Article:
Financial Aid for College Students

Financial Aid for College StudentsIt’s that time of year when seniors are graduating from High School, and securing entry into a good college. Which means tackling the task of getting financial aid for your college student.

Getting financial aid and scholarships is very competitive in today’s market. If you want to have a chance at getting something, you have to understand the process, and do your research.

Here are some of the most important steps to take.

1) First and foremost, fill out the FAFSA (Free Application For Student Aid) form.

My suggestion is to do this online at, or you can call 1-800-4-FED-AID and they will send you one.

If you haven’t submitted your FAFSA for your student, do it now and get it in right away. The government operates on a first come first serve basis, so don’t procrastinate.

2) If you haven’t done so already, your student needs to apply for admission to the college or colleges of their choice. Do this quickly, as if they apply too late, they may have to begin their college studies in the next Winter quarter, instead of the fall quarter.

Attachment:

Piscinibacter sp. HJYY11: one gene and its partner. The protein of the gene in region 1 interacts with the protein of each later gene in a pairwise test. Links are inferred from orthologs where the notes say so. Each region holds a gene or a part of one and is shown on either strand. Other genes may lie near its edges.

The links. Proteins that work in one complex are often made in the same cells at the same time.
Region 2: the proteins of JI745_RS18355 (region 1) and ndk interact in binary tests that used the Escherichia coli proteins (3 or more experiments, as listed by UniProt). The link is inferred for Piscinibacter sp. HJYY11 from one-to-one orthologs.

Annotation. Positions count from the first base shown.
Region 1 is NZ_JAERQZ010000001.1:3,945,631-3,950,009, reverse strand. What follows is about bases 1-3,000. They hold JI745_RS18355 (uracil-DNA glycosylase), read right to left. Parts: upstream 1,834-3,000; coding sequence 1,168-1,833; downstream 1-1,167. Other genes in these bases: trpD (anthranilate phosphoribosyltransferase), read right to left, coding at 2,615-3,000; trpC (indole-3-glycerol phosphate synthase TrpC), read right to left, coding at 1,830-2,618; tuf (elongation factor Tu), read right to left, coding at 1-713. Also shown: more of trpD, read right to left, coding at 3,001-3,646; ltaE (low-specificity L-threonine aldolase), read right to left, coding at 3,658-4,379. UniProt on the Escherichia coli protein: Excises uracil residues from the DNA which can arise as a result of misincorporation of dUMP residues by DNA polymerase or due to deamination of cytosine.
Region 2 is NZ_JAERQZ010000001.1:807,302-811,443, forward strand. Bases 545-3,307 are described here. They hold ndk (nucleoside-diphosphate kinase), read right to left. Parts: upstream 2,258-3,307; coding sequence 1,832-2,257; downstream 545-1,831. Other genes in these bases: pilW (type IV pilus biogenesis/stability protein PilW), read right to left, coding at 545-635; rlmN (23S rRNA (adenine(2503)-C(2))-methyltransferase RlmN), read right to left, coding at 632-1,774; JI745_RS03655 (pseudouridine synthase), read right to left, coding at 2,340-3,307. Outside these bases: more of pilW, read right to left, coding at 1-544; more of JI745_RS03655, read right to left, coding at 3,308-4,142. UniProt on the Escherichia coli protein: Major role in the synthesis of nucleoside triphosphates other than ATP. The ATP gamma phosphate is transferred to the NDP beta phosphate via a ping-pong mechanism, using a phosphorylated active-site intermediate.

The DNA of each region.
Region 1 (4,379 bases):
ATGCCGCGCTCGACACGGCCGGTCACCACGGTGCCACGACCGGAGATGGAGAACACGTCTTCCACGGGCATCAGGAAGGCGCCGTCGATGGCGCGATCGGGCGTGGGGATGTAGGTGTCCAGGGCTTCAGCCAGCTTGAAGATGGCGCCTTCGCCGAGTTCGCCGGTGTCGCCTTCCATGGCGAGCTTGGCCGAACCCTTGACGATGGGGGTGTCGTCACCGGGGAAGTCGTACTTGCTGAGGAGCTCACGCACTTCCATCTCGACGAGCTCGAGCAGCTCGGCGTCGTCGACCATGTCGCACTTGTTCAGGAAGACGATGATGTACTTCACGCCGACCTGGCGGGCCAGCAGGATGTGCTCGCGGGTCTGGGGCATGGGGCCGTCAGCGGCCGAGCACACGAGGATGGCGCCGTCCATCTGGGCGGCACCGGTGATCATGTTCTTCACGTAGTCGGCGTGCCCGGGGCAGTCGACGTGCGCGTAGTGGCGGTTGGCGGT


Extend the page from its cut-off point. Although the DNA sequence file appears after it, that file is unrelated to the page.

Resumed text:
3) Within 2-4 weeks of filling out the online FAFSA application (4-6 weeks if you fill out the paper form), you will receive a very important document called the SAR or Student Aid Report.

The SAR is an analysis of the information you provided on the FAFSA, and will show you what your Expected Family Contribution should be.

If you do not receive the SAR in a reasonable amount of time you can call a federal processor at 1-319-337-5665. Be sure to review the SAR for any errors and correct them right away.

4) Next you should start receiving admissions letters and financial aid award letters. The award letter will detail what types and amount of financial aid you and your student qualify for, the cost of attendance for each school, any scholarships they qualify for, and your EFC (Expected Family Contribution).

If for some reason your family’s financial situation changed since you submitted the FAFSA, you can request a professional judgement review of your case from the financial aid administrator at the school.

At this point you should be able to compare your potential out of pocket cost from each of the schools your student applied to, and make the best financial decision for your family.

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